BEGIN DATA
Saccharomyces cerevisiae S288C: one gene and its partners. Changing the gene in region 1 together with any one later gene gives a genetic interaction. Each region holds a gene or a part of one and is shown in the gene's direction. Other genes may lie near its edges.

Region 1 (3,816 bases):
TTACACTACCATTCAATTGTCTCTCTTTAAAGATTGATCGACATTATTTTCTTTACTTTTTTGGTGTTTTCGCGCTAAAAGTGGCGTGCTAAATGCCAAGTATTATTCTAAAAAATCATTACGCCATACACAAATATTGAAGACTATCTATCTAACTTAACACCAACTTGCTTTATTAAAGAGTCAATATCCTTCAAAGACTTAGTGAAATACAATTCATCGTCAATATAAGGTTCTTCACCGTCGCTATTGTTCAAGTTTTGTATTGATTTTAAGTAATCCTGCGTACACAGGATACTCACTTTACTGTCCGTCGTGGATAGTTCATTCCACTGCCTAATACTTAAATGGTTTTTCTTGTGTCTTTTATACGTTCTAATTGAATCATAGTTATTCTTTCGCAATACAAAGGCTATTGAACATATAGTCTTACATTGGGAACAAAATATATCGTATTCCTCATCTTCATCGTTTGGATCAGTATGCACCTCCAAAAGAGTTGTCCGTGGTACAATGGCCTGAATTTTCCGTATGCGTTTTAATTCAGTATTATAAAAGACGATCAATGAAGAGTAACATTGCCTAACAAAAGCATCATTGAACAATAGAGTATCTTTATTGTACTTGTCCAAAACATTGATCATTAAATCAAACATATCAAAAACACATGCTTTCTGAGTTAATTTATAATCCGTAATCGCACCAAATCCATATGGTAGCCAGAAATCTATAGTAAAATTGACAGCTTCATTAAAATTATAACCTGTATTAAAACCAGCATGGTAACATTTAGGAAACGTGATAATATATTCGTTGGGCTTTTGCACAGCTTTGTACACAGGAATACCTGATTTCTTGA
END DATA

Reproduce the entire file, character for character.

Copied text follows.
Saccharomyces cerevisiae S288C: one gene and its partners. Changing the gene in region 1 together with any one later gene gives a genetic interaction. Each region holds a gene or a part of one and is shown in the gene's direction. Other genes may lie near its edges.

Region 1 (3,816 bases):
TTACACTACCATTCAATTGTCTCTCTTTAAAGATTGATCGACATTATTTTCTTTACTTTTTTGGTGTTTTCGCGCTAAAAGTGGCGTGCTAAATGCCAAGTATTATTCTAAAAAATCATTACGCCATACACAAATATTGAAGACTATCTATCTAACTTAACACCAACTTGCTTTATTAAAGAGTCAATATCCTTCAAAGACTTAGTGAAATACAATTCATCGTCAATATAAGGTTCTTCACCGTCGCTATTGTTCAAGTTTTGTATTGATTTTAAGTAATCCTGCGTACACAGGATACTCACTTTACTGTCCGTCGTGGATAGTTCATTCCACTGCCTAATACTTAAATGGTTTTTCTTGTGTCTTTTATACGTTCTAATTGAATCATAGTTATTCTTTCGCAATACAAAGGCTATTGAACATATAGTCTTACATTGGGAACAAAATATATCGTATTCCTCATCTTCATCGTTTGGATCAGTATGCACCTCCAAAAGAGTTGTCCGTGGTACAATGGCCTGAATTTTCCGTATGCGTTTTAATTCAGTATTATAAAAGACGATCAATGAAGAGTAACATTGCCTAACAAAAGCATCATTGAACAATAGAGTATCTTTATTGTACTTGTCCAAAACATTGATCATTAAATCAAACATATCAAAAACACATGCTTTCTGAGTTAATTTATAATCCGTAATCGCACCAAATCCATATGGTAGCCAGAAATCTATAGTAAAATTGACAGCTTCATTAAAATTATAACCTGTATTAAAACCAGCATGGTAACATTTAGGAAACGTGATAATATATTCGTTGGGCTTTTGCACAGCTTTGTACACAGGAATACCTGATTTCTTGA